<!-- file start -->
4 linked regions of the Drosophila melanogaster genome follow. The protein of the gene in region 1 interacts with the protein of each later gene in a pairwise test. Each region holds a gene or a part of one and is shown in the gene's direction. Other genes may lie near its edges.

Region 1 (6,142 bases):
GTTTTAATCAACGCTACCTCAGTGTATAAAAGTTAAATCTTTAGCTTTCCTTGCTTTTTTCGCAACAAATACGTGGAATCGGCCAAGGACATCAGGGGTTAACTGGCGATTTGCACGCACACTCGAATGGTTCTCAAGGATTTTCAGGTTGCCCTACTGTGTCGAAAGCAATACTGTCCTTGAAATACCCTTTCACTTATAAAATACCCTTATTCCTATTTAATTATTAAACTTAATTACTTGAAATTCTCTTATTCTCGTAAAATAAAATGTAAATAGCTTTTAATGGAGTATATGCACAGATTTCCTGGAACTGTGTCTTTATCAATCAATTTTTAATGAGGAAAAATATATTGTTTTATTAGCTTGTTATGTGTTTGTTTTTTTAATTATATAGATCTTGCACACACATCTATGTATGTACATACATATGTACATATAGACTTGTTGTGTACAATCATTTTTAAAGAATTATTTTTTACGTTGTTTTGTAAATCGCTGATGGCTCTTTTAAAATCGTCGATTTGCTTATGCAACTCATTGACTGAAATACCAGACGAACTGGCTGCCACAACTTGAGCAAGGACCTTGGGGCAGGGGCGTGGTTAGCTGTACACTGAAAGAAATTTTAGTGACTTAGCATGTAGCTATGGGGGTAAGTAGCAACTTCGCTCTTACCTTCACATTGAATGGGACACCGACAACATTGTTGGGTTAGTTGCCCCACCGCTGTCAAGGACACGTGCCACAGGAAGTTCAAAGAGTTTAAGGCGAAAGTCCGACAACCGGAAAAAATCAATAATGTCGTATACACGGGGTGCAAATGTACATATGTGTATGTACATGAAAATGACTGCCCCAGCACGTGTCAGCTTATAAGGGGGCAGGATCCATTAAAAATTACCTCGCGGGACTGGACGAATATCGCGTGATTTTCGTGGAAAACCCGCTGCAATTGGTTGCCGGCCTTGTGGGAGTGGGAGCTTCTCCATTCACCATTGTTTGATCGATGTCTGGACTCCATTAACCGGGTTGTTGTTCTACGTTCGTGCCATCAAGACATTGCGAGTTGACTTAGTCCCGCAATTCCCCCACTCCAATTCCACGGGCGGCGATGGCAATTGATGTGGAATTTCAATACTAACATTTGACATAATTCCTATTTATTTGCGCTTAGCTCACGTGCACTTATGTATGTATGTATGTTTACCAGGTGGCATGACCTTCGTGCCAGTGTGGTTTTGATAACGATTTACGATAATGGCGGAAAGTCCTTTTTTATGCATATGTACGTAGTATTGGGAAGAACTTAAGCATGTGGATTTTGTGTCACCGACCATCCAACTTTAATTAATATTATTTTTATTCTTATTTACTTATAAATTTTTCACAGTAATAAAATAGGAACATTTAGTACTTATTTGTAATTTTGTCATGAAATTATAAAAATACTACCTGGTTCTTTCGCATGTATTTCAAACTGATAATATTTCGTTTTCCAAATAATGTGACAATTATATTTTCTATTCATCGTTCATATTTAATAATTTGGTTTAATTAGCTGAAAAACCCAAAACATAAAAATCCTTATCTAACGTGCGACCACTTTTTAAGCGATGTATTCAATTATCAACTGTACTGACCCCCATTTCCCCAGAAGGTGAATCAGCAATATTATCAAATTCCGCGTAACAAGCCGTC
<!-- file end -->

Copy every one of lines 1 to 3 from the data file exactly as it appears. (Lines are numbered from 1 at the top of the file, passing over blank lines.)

4 linked regions of the Drosophila melanogaster genome follow. The protein of the gene in region 1 interacts with the protein of each later gene in a pairwise test. Each region holds a gene or a part of one and is shown in the gene's direction. Other genes may lie near its edges.

Region 1 (6,142 bases):
GTTTTAATCAACGCTACCTCAGTGTATAAAAGTTAAATCTTTAGCTTTCCTTGCTTTTTTCGCAACAAATACGTGGAATCGGCCAAGGACATCAGGGGTTAACTGGCGATTTGCACGCACACTCGAATGGTTCTCAAGGATTTTCAGGTTGCCCTACTGTGTCGAAAGCAATACTGTCCTTGAAATACCCTTTCACTTATAAAATACCCTTATTCCTATTTAATTATTAAACTTAATTACTTGAAATTCTCTTATTCTCGTAAAATAAAATGTAAATAGCTTTTAATGGAGTATATGCACAGATTTCCTGGAACTGTGTCTTTATCAATCAATTTTTAATGAGGAAAAATATATTGTTTTATTAGCTTGTTATGTGTTTGTTTTTTTAATTATATAGATCTTGCACACACATCTATGTATGTACATACATATGTACATATAGACTTGTTGTGTACAATCATTTTTAAAGAATTATTTTTTACGTTGTTTTGTAAATCGCTGATGGCTCTTTTAAAATCGTCGATTTGCTTATGCAACTCATTGACTGAAATACCAGACGAACTGGCTGCCACAACTTGAGCAAGGACCTTGGGGCAGGGGCGTGGTTAGCTGTACACTGAAAGAAATTTTAGTGACTTAGCATGTAGCTATGGGGGTAAGTAGCAACTTCGCTCTTACCTTCACATTGAATGGGACACCGACAACATTGTTGGGTTAGTTGCCCCACCGCTGTCAAGGACACGTGCCACAGGAAGTTCAAAGAGTTTAAGGCGAAAGTCCGACAACCGGAAAAAATCAATAATGTCGTATACACGGGGTGCAAATGTACATATGTGTATGTACATGAAAATGACTGCCCCAGCACGTGTCAGCTTATAAGGGGGCAGGATCCATTAAAAATTACCTCGCGGGACTGGACGAATATCGCGTGATTTTCGTGGAAAACCCGCTGCAATTGGTTGCCGGCCTTGTGGGAGTGGGAGCTTCTCCATTCACCATTGTTTGATCGATGTCTGGACTCCATTAACCGGGTTGTTGTTCTACGTTCGTGCCATCAAGACATTGCGAGTTGACTTAGTCCCGCAATTCCCCCACTCCAATTCCACGGGCGGCGATGGCAATTGATGTGGAATTTCAATACTAACATTTGACATAATTCCTATTTATTTGCGCTTAGCTCACGTGCACTTATGTATGTATGTATGTTTACCAGGTGGCATGACCTTCGTGCCAGTGTGGTTTTGATAACGATTTACGATAATGGCGGAAAGTCCTTTTTTATGCATATGTACGTAGTATTGGGAAGAACTTAAGCATGTGGATTTTGTGTCACCGACCATCCAACTTTAATTAATATTATTTTTATTCTTATTTACTTATAAATTTTTCACAGTAATAAAATAGGAACATTTAGTACTTATTTGTAATTTTGTCATGAAATTATAAAAATACTACCTGGTTCTTTCGCATGTATTTCAAACTGATAATATTTCGTTTTCCAAATAATGTGACAATTATATTTTCTATTCATCGTTCATATTTAATAATTTGGTTTAATTAGCTGAAAAACCCAAAACATAAAAATCCTTATCTAACGTGCGACCACTTTTTAAGCGATGTATTCAATTATCAACTGTACTGACCCCCATTTCCCCAGAAGGTGAATCAGCAATATTATCAAATTCCGCGTAACAAGCCGTC